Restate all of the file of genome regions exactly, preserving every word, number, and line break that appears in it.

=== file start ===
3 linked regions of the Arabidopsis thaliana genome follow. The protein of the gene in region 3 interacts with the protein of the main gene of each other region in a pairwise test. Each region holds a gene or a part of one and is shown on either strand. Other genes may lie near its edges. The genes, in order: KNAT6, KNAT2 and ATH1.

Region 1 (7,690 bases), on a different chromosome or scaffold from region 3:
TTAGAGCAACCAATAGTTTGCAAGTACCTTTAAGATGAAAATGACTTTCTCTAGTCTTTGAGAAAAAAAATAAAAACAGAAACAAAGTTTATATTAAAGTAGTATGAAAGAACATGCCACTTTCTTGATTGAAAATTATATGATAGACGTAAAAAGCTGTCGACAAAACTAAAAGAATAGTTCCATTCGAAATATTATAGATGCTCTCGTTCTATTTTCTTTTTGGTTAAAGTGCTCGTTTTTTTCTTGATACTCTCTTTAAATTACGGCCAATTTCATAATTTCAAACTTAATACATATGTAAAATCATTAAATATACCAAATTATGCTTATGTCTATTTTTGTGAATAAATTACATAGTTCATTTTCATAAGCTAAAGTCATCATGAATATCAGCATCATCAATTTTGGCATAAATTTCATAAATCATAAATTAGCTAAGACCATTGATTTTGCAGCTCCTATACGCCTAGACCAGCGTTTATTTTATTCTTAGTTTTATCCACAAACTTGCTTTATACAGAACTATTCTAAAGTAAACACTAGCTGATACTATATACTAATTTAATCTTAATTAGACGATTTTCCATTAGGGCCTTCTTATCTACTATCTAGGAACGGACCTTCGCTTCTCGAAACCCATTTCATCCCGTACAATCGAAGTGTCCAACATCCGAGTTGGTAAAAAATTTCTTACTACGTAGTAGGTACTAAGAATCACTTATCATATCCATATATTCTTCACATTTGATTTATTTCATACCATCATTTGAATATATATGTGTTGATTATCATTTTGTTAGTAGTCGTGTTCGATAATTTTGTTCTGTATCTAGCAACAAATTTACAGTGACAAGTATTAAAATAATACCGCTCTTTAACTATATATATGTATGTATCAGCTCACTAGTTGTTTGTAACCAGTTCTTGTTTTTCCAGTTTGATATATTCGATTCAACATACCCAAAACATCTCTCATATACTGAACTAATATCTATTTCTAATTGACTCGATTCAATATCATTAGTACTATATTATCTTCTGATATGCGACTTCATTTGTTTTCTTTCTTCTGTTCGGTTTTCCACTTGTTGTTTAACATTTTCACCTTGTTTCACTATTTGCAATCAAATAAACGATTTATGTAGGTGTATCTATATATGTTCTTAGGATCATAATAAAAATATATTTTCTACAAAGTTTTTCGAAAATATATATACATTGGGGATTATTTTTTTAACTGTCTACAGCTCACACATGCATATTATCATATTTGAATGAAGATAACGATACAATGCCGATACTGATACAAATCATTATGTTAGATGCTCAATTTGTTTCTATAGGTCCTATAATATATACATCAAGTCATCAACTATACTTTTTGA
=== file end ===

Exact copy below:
3 linked regions of the Arabidopsis thaliana genome follow. The protein of the gene in region 3 interacts with the protein of the main gene of each other region in a pairwise test. Each region holds a gene or a part of one and is shown on either strand. Other genes may lie near its edges. The genes, in order: KNAT6, KNAT2 and ATH1.

Region 1 (7,690 bases), on a different chromosome or scaffold from region 3:
TTAGAGCAACCAATAGTTTGCAAGTACCTTTAAGATGAAAATGACTTTCTCTAGTCTTTGAGAAAAAAAATAAAAACAGAAACAAAGTTTATATTAAAGTAGTATGAAAGAACATGCCACTTTCTTGATTGAAAATTATATGATAGACGTAAAAAGCTGTCGACAAAACTAAAAGAATAGTTCCATTCGAAATATTATAGATGCTCTCGTTCTATTTTCTTTTTGGTTAAAGTGCTCGTTTTTTTCTTGATACTCTCTTTAAATTACGGCCAATTTCATAATTTCAAACTTAATACATATGTAAAATCATTAAATATACCAAATTATGCTTATGTCTATTTTTGTGAATAAATTACATAGTTCATTTTCATAAGCTAAAGTCATCATGAATATCAGCATCATCAATTTTGGCATAAATTTCATAAATCATAAATTAGCTAAGACCATTGATTTTGCAGCTCCTATACGCCTAGACCAGCGTTTATTTTATTCTTAGTTTTATCCACAAACTTGCTTTATACAGAACTATTCTAAAGTAAACACTAGCTGATACTATATACTAATTTAATCTTAATTAGACGATTTTCCATTAGGGCCTTCTTATCTACTATCTAGGAACGGACCTTCGCTTCTCGAAACCCATTTCATCCCGTACAATCGAAGTGTCCAACATCCGAGTTGGTAAAAAATTTCTTACTACGTAGTAGGTACTAAGAATCACTTATCATATCCATATATTCTTCACATTTGATTTATTTCATACCATCATTTGAATATATATGTGTTGATTATCATTTTGTTAGTAGTCGTGTTCGATAATTTTGTTCTGTATCTAGCAACAAATTTACAGTGACAAGTATTAAAATAATACCGCTCTTTAACTATATATATGTATGTATCAGCTCACTAGTTGTTTGTAACCAGTTCTTGTTTTTCCAGTTTGATATATTCGATTCAACATACCCAAAACATCTCTCATATACTGAACTAATATCTATTTCTAATTGACTCGATTCAATATCATTAGTACTATATTATCTTCTGATATGCGACTTCATTTGTTTTCTTTCTTCTGTTCGGTTTTCCACTTGTTGTTTAACATTTTCACCTTGTTTCACTATTTGCAATCAAATAAACGATTTATGTAGGTGTATCTATATATGTTCTTAGGATCATAATAAAAATATATTTTCTACAAAGTTTTTCGAAAATATATATACATTGGGGATTATTTTTTTAACTGTCTACAGCTCACACATGCATATTATCATATTTGAATGAAGATAACGATACAATGCCGATACTGATACAAATCATTATGTTAGATGCTCAATTTGTTTCTATAGGTCCTATAATATATACATCAAGTCATCAACTATACTTTTTGA